Early humans lived in a world that one evolutionary geneticist compared to the fantasy world of Lord of the Rings. Not only were there many hominid populations, but these populations interbred, contributing to the genetic diversity of modern humans.
The first genomes sequences of Neanderthals and Denisovans revealed that these groups interbred with anatomically modern humans more than 30,000 years ago. But now more complete versions of the Denisovan and Neanderthal genomes reveal another notch in the belt of our ancient ancestors. The Denisovan interbred with an unknown 'archaic ancestor' in Asia.
While we don't have the faintest idea of who this new population of humans is, a more complete picture of the ancient genomes of these groups reveals that there was more interbreeding going on than previously thought. These revelations not only help explain the genetic diversity of humans, but also shed light on the interconnectedness between populations.
This has implications for the way we view genetic diversity today.
For instance, consider the case of a notorious white supremacist named Craig Cobb who recently learned that his genetic heritage is 14 percent Sub-Saharan African. While Cobb dismissed the results of his DNA test as "statistical noise," the test reveals how close we are actually all connected to one another, and also how dependent we are on each other, through our shared DNA.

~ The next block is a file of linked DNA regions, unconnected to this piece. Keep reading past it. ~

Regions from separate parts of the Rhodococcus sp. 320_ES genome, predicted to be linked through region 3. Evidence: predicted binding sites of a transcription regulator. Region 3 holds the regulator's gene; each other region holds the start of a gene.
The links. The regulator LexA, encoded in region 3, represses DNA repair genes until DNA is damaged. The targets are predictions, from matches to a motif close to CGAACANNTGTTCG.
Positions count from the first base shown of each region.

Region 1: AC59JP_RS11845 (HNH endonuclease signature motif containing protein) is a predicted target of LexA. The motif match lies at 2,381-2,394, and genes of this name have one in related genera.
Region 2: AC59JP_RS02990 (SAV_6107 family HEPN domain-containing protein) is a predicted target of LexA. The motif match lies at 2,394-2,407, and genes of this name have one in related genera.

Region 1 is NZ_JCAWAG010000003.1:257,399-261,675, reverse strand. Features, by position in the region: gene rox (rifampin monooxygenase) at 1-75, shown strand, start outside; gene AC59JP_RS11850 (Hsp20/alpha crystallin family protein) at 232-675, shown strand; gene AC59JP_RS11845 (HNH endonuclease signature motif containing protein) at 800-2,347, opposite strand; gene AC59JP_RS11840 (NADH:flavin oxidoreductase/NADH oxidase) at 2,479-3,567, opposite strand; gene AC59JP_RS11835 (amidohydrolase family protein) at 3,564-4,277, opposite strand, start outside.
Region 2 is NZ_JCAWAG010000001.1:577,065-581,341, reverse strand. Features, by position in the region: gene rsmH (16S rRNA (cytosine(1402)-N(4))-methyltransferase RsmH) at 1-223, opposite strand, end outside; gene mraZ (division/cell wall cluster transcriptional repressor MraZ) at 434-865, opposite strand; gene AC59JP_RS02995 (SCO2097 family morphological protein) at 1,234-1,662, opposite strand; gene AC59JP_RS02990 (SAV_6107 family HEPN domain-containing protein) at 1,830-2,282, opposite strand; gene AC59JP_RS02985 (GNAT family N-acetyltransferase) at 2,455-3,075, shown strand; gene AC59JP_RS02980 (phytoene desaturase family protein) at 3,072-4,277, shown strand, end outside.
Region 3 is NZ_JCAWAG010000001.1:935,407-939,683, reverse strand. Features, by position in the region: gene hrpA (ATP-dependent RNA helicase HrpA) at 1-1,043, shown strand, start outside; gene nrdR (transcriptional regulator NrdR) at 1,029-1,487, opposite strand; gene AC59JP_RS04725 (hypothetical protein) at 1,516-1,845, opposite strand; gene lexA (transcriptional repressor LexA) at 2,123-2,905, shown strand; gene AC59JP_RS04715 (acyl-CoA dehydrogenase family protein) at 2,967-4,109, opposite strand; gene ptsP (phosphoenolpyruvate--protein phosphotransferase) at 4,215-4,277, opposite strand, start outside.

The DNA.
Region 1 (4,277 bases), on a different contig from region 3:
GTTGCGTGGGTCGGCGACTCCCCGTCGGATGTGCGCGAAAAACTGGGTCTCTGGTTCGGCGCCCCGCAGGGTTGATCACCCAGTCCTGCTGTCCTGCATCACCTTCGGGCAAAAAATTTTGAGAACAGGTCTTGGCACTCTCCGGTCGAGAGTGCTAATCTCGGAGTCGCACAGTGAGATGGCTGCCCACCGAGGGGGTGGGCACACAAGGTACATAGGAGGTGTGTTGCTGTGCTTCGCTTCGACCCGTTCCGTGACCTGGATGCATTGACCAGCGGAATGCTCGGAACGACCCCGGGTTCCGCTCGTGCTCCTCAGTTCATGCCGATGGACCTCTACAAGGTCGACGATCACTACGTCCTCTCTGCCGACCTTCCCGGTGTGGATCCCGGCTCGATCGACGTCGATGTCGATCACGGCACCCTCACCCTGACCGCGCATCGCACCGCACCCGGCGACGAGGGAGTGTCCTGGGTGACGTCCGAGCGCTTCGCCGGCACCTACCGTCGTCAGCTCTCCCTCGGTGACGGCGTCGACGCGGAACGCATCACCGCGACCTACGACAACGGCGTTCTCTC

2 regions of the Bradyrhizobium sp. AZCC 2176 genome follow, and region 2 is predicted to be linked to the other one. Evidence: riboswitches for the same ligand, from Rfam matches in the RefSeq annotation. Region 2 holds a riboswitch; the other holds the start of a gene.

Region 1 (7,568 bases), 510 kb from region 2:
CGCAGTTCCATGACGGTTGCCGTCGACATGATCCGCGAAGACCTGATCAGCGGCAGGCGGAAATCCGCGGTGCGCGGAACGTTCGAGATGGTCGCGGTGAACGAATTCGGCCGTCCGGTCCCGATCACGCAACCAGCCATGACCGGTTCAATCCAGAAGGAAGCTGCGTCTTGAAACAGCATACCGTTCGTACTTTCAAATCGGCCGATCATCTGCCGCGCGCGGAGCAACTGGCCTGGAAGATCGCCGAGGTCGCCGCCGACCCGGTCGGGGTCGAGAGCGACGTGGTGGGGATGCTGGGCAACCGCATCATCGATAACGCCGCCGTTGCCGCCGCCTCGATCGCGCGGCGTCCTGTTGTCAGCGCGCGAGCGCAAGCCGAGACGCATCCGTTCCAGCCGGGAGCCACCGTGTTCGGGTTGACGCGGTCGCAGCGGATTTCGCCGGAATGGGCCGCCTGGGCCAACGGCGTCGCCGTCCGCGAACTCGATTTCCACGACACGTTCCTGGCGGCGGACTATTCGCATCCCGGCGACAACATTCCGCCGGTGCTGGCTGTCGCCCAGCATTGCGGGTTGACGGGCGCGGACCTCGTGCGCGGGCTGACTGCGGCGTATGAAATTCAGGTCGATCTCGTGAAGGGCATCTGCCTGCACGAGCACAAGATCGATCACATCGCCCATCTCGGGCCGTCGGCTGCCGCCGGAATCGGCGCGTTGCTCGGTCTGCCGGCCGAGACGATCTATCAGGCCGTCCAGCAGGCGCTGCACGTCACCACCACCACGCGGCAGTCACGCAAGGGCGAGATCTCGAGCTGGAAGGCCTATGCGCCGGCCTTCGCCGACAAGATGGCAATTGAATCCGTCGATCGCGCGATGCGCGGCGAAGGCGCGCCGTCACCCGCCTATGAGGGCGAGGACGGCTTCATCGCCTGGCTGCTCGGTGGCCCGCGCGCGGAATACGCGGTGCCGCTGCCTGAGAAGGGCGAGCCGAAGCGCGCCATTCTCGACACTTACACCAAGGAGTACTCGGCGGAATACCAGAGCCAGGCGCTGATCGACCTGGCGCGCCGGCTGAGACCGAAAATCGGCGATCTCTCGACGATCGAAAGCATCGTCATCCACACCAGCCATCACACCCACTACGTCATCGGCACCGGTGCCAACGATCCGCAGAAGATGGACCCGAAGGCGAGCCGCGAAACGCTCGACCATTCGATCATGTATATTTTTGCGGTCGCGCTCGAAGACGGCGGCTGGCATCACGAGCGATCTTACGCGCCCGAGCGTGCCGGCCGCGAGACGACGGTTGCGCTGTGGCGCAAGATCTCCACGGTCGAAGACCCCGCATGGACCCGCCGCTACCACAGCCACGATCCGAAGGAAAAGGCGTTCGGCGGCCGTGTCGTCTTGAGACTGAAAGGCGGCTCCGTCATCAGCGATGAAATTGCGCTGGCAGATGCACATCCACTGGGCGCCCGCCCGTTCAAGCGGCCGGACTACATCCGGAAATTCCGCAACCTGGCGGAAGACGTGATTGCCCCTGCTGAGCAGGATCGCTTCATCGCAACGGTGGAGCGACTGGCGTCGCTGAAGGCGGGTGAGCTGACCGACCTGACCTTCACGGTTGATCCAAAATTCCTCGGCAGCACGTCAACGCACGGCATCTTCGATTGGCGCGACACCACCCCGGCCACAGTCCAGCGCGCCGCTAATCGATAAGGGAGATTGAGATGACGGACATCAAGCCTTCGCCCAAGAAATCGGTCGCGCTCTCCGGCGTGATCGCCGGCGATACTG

"I’ve always wished I had the opportunity to test somebody from the Ku Klux Klan or a white supremacist," the geneticist Bryan Sykes told Big Think. "I would have asked them would they rather do without the African DNA, and if they had said, 'Well, yes, I really deny it’s there,' and I said, 'Well, actually, it’s running your kidneys or your heart muscles. Would you rather do without your kidneys or your heart?' Then, of course, I think the answer would change."
That helps explain why, as Peter Diamandis says, knowledge of our interconnectedness has led to "the most peaceful time of human history ever."
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